Flat Earth Blog, Vol.2

How Astronomy Supports Evolution…Yawn. Is anyone else tired of Evolution vs. Creation debates? I know I am. I would rather contemplate the cosmic distance of the sun using the parallax of my own eyes than watch tonight’s’ Bill Nye the self proclaimed “science guy” vs. Ken Hamm debate. So, why am I writing about it? Well, I stumbled upon an article online the other day while I was catching up with the news. Here is an excerpt:

A recent Pew survey has found that one third of Americans believe that humans and other living things have existed in their present form since the dawn of time. That’s one third of the adult population who reject evolution, which is the bedrock theory of biology. Indirectly, they also reject the foundations of geology, physics and astronomy. Much of the commentary about this survey has focused on the religious and political correlations, but let’s look at the science behind the ideas. [Guest Post: How Astronomy Supports Evolution; medium.com]

For all of his intelligence, there are some fundamental aspects of the debate that Brian Koberlein doesn’t seem to understand. That’s not a shot at Brian (I have no idea who he is), but it’s a shot at everyone who makes time to continue entering the fray of this debate on scientific terms. First of all, that portion of the 1/3 of Americans he is writing to that actually do stumble across his article (as I did) will probably not read very much of it. And, it’s not because they aren’t smart. Most of them would agree with most of it, and some would find it interesting. The ones who are particularly interested in science (and there are quite a few of them) already have an understanding of the speed of light, parallax, and trigonometry. They would probably find it boring and shake their heads at statements like this:

If evolution is correct (and it is) then it must have occurred over billions of years, not a mere 10,000 or so. So how do we know — really, really know — that the Universe is billions of years old? It all comes down to a bit of astronomy. [Guest Post: How Astronomy Supports Evolution; medium.com]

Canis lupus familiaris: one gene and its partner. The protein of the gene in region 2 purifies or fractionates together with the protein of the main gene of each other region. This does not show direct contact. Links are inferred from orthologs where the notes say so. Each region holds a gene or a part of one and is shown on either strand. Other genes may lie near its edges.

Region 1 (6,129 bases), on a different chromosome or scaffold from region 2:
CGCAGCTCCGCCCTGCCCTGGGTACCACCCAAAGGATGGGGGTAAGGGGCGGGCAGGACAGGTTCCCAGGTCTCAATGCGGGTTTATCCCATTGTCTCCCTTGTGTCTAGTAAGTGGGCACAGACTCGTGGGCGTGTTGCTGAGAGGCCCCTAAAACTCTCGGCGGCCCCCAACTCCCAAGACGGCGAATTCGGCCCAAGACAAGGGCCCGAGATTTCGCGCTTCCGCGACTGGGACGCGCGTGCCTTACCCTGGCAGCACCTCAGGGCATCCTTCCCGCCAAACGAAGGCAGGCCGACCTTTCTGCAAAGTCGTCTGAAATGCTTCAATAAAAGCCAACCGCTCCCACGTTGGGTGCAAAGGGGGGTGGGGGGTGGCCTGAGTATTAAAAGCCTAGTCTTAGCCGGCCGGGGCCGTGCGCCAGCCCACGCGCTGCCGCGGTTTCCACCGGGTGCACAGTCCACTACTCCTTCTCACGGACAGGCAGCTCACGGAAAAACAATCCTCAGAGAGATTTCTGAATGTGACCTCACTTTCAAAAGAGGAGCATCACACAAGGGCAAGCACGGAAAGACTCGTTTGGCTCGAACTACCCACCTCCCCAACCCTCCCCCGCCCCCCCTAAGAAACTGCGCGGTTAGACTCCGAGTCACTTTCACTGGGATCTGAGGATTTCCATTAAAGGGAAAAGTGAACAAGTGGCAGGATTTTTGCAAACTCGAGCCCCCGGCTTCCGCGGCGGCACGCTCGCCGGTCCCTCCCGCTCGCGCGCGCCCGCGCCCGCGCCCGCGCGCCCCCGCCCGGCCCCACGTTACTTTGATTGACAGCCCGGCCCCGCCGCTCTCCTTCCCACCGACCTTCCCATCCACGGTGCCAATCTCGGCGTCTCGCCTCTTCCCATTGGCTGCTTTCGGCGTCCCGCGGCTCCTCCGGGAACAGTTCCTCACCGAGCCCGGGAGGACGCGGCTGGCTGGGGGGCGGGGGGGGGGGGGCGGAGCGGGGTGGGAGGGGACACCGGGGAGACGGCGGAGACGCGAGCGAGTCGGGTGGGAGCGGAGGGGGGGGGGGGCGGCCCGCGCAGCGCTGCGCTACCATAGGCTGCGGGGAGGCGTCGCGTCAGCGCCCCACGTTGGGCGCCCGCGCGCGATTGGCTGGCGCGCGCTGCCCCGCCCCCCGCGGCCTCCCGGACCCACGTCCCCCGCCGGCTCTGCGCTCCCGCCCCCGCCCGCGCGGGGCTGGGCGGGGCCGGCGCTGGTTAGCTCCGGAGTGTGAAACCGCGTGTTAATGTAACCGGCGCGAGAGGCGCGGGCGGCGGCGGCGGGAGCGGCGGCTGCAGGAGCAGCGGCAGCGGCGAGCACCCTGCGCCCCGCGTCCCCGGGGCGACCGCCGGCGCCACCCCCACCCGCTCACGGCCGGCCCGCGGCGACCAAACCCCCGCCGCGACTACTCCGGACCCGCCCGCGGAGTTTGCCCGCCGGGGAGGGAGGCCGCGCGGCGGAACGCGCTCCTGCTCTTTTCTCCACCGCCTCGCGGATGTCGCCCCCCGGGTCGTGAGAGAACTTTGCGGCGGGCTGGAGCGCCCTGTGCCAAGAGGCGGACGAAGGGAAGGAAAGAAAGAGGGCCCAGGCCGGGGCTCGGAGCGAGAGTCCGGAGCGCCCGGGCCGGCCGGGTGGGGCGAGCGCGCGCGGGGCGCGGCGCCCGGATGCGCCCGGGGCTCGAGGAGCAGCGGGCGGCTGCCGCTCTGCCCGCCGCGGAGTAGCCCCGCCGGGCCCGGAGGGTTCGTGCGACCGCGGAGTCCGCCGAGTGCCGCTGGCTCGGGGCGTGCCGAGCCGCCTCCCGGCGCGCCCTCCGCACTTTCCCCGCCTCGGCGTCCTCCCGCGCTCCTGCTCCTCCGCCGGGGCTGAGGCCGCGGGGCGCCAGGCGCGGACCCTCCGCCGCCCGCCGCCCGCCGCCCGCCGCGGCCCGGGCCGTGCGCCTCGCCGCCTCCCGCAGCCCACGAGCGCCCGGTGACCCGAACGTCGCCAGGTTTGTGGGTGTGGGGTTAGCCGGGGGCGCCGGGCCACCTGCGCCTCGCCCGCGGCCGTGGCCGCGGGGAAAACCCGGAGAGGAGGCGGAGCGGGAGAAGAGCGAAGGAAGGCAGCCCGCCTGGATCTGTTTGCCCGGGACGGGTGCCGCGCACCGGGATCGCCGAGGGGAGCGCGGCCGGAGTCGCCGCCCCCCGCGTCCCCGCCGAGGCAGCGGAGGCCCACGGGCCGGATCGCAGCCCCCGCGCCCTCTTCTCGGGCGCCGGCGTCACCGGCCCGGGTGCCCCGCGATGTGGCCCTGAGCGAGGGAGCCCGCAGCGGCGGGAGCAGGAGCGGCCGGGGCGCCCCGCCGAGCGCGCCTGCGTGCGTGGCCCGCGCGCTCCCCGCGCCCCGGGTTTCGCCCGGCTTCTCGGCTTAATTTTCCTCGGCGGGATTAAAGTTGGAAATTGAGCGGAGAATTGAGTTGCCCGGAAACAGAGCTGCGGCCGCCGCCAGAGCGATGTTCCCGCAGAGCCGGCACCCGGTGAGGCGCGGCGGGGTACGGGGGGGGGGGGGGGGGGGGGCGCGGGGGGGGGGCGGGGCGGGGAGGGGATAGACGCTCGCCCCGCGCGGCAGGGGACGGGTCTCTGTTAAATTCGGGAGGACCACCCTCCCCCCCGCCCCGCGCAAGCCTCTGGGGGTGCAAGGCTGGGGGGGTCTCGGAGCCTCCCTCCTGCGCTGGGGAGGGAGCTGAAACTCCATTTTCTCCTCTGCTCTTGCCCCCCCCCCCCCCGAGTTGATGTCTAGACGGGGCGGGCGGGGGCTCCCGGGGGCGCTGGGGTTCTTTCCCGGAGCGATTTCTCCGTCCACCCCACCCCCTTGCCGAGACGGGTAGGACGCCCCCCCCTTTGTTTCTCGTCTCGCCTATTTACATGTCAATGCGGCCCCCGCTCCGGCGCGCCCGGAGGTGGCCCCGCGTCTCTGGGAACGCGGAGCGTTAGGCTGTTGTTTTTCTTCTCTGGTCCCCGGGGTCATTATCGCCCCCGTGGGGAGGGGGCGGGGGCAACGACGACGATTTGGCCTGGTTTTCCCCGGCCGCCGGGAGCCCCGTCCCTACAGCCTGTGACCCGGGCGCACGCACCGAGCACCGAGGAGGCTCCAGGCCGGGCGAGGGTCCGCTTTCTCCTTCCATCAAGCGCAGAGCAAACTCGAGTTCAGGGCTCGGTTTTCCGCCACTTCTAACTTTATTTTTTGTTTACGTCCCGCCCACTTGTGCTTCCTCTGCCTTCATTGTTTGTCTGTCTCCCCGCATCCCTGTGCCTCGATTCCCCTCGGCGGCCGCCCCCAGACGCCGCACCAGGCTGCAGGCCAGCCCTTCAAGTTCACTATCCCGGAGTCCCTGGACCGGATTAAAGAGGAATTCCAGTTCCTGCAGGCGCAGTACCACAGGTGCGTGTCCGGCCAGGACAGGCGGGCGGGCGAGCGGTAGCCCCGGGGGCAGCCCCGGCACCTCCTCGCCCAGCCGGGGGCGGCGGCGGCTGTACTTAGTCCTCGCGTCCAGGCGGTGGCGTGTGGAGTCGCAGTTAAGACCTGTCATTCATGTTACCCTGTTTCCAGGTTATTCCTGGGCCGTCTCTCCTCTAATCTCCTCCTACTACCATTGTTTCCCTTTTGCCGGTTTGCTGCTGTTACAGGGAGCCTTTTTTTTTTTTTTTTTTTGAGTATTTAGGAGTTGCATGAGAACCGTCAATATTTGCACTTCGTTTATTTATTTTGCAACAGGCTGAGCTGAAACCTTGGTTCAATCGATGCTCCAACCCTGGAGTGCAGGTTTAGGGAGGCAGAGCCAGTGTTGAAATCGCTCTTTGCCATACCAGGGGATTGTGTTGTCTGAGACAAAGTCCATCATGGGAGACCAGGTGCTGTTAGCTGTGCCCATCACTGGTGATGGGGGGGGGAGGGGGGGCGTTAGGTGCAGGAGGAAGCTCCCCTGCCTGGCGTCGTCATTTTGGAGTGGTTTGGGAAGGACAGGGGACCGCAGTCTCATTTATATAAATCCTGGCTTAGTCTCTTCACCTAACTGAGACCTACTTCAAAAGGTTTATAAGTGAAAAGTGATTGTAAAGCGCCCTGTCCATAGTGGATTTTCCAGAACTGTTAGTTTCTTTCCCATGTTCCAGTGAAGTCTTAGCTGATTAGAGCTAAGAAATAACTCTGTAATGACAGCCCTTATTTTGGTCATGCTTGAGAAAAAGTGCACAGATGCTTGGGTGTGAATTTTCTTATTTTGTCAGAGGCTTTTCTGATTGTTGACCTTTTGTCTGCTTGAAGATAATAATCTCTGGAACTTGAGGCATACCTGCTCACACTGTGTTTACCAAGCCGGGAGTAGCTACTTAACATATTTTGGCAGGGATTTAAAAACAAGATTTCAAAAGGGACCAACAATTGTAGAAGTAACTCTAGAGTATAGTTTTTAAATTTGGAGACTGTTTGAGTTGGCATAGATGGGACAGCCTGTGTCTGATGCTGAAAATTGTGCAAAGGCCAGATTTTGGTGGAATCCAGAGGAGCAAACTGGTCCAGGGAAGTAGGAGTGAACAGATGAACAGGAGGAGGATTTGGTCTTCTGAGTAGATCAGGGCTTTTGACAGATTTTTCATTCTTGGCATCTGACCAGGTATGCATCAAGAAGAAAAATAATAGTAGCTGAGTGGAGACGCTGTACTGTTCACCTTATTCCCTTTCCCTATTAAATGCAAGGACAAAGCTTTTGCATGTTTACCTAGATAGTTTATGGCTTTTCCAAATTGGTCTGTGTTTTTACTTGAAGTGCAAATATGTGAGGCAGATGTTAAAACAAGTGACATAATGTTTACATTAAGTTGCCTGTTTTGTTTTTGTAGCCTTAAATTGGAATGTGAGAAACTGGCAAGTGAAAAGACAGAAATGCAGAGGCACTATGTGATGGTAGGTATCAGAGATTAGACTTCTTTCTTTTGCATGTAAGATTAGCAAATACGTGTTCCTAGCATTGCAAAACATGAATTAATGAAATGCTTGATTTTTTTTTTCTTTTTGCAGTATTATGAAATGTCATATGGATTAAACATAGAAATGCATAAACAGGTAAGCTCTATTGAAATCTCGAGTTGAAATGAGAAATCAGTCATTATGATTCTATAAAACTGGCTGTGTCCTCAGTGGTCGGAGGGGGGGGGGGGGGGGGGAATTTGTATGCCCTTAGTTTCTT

Boring? How are you so sure that this article doesn’t hold the lynch pin “facts” to bring some Jesus freak face to face with their primordial slime? It’s simple really. Their resistance to the conclusion that our universe and our grey matter is a product of evolution has nothing to do with understanding the science and math equations related to astrophysics, or any other area of science. It has everything to do with a God who is very real to them. (I know, because that God is also very real to me.) And if, for instance, we believe that God created the universe with the appearance of age…complete with tall trees and belly buttons, then all of your arguments that include time in the equation will surely fall on deaf ears with us. We understand why you think the universe is billions of years old. We just don’t care. I say this because the God who created the universe is Lord over His creation. For example, it would be silly for me to believe that God is able to create a star 1000 light years from earth, but that He is somehow unable to stretch the light from that star to earth, immediately. Did He create a star 100 times the size of our sun and then lament the fact that He would now have to sit and wait for its light to get to earth? Come on. If I believe that an all powerful, all knowing, all beautiful God created the universe out of nothing, then I am convinced that He can do whatever He wants. The Engineer of our universe had no constraints. None.

If you haven’t guessed by now, I am a young earth creationist. I don’t claim to know how young the earth is, but I don’t care about that either. I don’t give it an ounce of thought. And, guess what, my young earth position has absolutely no bearing on my ability to understand how fast light travels from stars to earth. It also has no relationship to my ability to understand how the created world behaves. Now THAT is science. And, it’s the same science that Evolutionists are studying. We only differ on the more philosophical questions related to the origins of the universe. Where did I come from? Why am I here? Is it OK to punch someone if they steal my sandwich? After that, our science is all pretty much the same.